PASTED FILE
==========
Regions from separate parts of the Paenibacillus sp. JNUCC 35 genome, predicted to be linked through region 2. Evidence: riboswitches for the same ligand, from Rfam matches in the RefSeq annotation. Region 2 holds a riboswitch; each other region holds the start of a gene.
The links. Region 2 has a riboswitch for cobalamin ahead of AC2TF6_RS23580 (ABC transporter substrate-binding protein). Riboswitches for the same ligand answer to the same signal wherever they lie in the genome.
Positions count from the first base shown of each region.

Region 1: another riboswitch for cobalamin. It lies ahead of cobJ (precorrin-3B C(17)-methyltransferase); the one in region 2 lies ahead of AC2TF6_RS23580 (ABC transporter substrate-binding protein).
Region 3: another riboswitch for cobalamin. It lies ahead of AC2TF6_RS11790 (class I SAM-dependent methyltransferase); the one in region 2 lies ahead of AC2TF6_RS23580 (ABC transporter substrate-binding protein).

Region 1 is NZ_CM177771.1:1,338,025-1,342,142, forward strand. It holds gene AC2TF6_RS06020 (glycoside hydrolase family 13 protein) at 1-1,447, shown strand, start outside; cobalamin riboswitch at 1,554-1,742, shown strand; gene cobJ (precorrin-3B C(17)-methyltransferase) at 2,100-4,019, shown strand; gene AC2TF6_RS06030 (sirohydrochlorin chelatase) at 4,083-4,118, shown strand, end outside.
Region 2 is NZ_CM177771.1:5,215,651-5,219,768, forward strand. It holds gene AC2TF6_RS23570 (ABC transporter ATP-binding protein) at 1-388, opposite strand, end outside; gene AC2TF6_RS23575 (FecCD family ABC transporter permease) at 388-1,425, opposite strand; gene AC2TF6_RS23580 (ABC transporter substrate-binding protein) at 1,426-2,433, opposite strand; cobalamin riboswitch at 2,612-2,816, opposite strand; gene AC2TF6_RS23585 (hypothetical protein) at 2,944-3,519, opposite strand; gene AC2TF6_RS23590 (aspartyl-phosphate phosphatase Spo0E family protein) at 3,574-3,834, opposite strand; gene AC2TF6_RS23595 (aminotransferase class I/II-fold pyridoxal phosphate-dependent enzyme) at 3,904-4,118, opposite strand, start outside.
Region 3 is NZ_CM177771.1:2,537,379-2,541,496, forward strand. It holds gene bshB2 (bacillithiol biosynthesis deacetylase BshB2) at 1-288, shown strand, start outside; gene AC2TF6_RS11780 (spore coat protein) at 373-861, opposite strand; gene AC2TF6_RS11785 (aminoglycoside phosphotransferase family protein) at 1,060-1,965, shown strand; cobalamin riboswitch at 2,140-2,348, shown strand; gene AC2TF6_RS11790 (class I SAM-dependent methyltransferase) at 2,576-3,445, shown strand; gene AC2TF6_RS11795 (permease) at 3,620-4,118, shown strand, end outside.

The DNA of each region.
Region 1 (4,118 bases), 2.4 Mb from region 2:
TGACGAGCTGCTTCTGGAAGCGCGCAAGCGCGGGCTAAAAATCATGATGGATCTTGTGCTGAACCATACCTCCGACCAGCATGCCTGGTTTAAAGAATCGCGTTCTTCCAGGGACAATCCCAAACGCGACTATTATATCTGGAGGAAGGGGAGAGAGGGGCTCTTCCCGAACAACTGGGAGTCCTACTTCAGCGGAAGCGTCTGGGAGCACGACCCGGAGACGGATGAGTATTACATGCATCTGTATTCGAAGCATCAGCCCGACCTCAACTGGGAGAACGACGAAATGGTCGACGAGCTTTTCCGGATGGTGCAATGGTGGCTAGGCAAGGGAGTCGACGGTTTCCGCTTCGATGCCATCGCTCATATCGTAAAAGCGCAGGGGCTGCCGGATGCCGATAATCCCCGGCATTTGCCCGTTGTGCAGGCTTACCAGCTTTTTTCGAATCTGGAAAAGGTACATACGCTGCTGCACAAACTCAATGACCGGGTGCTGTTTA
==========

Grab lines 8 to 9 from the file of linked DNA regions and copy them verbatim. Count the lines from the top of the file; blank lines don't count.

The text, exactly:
Region 3 is NZ_CM177771.1:2,537,379-2,541,496, forward strand. It holds gene bshB2 (bacillithiol biosynthesis deacetylase BshB2) at 1-288, shown strand, start outside; gene AC2TF6_RS11780 (spore coat protein) at 373-861, opposite strand; gene AC2TF6_RS11785 (aminoglycoside phosphotransferase family protein) at 1,060-1,965, shown strand; cobalamin riboswitch at 2,140-2,348, shown strand; gene AC2TF6_RS11790 (class I SAM-dependent methyltransferase) at 2,576-3,445, shown strand; gene AC2TF6_RS11795 (permease) at 3,620-4,118, shown strand, end outside.

The DNA of each region.